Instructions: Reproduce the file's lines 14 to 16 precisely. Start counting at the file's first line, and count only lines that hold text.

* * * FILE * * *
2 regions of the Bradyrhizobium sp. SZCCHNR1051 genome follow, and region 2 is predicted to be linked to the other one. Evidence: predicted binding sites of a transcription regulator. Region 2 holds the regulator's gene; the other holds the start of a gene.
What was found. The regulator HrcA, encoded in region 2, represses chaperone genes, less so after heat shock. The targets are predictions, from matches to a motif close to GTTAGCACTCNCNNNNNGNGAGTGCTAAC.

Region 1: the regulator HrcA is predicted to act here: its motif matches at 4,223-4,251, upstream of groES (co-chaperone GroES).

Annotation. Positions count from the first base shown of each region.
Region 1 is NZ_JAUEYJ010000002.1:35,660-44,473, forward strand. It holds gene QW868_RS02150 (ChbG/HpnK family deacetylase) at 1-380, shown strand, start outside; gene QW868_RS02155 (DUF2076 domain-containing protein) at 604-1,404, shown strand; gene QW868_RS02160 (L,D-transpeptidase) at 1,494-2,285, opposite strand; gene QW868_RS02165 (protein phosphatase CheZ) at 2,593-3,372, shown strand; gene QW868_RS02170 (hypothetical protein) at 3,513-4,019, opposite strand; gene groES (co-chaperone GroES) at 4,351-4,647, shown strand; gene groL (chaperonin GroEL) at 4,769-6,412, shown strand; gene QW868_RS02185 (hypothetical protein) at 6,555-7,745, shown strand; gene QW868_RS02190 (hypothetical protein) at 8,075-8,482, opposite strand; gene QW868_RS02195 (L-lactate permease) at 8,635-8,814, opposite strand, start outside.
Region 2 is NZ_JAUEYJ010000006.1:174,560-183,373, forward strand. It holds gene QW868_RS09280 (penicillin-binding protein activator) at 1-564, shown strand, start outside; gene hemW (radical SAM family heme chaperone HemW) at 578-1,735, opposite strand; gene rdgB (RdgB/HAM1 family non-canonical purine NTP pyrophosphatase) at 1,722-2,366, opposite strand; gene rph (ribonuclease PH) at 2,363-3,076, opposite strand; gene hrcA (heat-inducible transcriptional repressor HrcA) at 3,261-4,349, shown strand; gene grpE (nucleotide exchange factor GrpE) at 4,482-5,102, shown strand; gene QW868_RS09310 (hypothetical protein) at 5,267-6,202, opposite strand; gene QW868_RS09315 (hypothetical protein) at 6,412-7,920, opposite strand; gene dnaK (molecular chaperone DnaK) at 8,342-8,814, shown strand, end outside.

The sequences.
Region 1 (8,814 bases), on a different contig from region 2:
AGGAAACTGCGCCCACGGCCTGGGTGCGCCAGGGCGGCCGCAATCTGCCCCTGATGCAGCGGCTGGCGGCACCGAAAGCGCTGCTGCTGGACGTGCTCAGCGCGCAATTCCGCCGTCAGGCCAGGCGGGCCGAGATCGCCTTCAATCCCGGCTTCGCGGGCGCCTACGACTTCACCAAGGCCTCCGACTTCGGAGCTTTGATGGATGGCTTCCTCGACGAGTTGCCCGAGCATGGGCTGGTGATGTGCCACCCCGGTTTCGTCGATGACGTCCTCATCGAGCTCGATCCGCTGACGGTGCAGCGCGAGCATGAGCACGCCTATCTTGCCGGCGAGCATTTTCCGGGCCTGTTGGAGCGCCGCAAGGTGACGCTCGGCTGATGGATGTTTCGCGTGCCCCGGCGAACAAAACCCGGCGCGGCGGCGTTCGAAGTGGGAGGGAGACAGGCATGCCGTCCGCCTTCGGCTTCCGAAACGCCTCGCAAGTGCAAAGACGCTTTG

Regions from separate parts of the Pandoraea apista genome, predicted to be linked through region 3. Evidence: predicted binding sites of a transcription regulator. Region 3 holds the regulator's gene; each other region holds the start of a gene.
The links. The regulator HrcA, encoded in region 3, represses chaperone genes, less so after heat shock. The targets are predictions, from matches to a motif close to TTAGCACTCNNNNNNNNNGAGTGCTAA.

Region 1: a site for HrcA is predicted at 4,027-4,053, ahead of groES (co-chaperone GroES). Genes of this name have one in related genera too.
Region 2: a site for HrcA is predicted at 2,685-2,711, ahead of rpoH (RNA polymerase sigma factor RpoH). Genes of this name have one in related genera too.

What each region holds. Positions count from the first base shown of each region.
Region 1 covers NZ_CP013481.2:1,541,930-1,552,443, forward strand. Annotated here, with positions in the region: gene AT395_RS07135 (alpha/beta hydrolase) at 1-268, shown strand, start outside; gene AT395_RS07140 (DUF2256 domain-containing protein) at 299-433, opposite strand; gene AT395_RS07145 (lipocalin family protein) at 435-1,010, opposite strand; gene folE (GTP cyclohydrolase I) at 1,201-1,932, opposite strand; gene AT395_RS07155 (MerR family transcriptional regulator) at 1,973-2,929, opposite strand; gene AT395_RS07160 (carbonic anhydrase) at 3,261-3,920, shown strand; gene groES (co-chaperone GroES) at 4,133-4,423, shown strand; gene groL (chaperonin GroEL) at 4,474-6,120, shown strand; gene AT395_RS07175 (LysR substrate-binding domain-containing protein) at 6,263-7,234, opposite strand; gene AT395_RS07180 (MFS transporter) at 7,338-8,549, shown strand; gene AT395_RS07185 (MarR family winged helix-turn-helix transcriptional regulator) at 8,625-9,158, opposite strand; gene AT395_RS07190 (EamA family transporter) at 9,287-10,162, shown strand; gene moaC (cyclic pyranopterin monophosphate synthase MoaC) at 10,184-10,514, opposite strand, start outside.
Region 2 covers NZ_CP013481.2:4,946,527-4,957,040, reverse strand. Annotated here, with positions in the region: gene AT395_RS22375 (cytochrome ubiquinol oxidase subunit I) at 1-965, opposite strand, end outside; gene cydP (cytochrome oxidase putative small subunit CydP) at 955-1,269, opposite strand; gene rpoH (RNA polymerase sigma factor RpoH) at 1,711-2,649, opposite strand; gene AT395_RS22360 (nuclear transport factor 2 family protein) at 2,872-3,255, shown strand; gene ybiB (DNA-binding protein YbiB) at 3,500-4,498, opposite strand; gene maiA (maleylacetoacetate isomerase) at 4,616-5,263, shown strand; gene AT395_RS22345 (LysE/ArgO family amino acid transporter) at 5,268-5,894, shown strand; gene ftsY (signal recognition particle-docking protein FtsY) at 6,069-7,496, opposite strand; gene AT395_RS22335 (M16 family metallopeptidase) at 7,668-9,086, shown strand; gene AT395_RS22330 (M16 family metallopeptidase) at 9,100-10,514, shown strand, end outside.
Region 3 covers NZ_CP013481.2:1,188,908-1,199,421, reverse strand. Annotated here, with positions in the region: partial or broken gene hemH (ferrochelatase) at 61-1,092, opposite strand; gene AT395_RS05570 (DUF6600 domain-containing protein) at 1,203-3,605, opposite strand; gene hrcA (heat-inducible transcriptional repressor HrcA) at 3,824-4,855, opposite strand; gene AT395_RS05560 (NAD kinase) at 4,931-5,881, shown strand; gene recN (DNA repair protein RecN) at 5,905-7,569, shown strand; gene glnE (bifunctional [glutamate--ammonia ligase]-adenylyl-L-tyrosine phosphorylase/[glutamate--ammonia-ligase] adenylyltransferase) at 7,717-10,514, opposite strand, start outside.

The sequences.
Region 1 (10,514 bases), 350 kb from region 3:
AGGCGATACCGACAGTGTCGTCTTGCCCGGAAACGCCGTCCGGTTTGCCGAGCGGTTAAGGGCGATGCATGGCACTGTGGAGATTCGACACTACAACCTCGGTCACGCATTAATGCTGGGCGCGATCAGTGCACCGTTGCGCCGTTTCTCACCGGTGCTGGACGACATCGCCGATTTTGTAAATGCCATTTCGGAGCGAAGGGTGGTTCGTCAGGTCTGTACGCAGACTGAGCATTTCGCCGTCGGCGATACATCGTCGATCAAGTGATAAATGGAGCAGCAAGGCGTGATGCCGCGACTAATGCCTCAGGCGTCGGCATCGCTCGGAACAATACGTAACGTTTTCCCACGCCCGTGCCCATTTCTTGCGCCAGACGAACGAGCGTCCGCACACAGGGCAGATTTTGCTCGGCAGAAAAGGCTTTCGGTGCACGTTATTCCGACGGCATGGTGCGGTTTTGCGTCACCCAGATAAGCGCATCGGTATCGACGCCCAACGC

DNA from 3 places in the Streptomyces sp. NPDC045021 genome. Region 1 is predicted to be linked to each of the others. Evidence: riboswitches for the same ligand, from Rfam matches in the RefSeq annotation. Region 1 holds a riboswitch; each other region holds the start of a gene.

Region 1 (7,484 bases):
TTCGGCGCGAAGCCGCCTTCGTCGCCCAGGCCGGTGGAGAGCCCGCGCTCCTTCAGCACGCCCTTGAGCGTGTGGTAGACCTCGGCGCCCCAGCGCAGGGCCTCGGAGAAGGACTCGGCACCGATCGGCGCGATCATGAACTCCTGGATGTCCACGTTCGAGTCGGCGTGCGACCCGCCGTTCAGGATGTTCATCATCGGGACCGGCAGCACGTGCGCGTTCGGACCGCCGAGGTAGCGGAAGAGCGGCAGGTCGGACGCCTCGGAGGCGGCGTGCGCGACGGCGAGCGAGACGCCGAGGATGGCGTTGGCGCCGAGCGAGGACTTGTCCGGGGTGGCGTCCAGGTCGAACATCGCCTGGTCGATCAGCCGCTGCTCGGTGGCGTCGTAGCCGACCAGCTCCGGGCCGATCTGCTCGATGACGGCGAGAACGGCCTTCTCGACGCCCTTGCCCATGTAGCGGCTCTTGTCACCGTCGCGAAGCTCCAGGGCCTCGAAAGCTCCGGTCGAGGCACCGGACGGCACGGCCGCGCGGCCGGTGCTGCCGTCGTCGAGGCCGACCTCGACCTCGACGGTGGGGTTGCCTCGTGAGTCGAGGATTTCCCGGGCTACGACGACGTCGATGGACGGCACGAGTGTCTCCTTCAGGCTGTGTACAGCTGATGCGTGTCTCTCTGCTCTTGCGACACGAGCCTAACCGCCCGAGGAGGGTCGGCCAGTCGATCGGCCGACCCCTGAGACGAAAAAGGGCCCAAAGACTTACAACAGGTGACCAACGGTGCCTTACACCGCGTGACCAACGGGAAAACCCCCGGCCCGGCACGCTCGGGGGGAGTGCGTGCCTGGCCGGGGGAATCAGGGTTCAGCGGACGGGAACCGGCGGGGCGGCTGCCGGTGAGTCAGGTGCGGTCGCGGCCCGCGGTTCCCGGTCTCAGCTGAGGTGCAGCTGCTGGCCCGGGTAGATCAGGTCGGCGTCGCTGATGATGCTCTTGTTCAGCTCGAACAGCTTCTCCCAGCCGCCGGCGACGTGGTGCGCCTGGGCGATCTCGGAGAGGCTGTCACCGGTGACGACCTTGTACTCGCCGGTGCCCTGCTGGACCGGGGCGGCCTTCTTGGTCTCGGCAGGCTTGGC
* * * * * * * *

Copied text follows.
What each region holds. Positions count from the first base shown of each region.
Region 1 covers NZ_CP013481.2:1,541,930-1,552,443, forward strand. Annotated here, with positions in the region: gene AT395_RS07135 (alpha/beta hydrolase) at 1-268, shown strand, start outside; gene AT395_RS07140 (DUF2256 domain-containing protein) at 299-433, opposite strand; gene AT395_RS07145 (lipocalin family protein) at 435-1,010, opposite strand; gene folE (GTP cyclohydrolase I) at 1,201-1,932, opposite strand; gene AT395_RS07155 (MerR family transcriptional regulator) at 1,973-2,929, opposite strand; gene AT395_RS07160 (carbonic anhydrase) at 3,261-3,920, shown strand; gene groES (co-chaperone GroES) at 4,133-4,423, shown strand; gene groL (chaperonin GroEL) at 4,474-6,120, shown strand; gene AT395_RS07175 (LysR substrate-binding domain-containing protein) at 6,263-7,234, opposite strand; gene AT395_RS07180 (MFS transporter) at 7,338-8,549, shown strand; gene AT395_RS07185 (MarR family winged helix-turn-helix transcriptional regulator) at 8,625-9,158, opposite strand; gene AT395_RS07190 (EamA family transporter) at 9,287-10,162, shown strand; gene moaC (cyclic pyranopterin monophosphate synthase MoaC) at 10,184-10,514, opposite strand, start outside.
Region 2 covers NZ_CP013481.2:4,946,527-4,957,040, reverse strand. Annotated here, with positions in the region: gene AT395_RS22375 (cytochrome ubiquinol oxidase subunit I) at 1-965, opposite strand, end outside; gene cydP (cytochrome oxidase putative small subunit CydP) at 955-1,269, opposite strand; gene rpoH (RNA polymerase sigma factor RpoH) at 1,711-2,649, opposite strand; gene AT395_RS22360 (nuclear transport factor 2 family protein) at 2,872-3,255, shown strand; gene ybiB (DNA-binding protein YbiB) at 3,500-4,498, opposite strand; gene maiA (maleylacetoacetate isomerase) at 4,616-5,263, shown strand; gene AT395_RS22345 (LysE/ArgO family amino acid transporter) at 5,268-5,894, shown strand; gene ftsY (signal recognition particle-docking protein FtsY) at 6,069-7,496, opposite strand; gene AT395_RS22335 (M16 family metallopeptidase) at 7,668-9,086, shown strand; gene AT395_RS22330 (M16 family metallopeptidase) at 9,100-10,514, shown strand, end outside.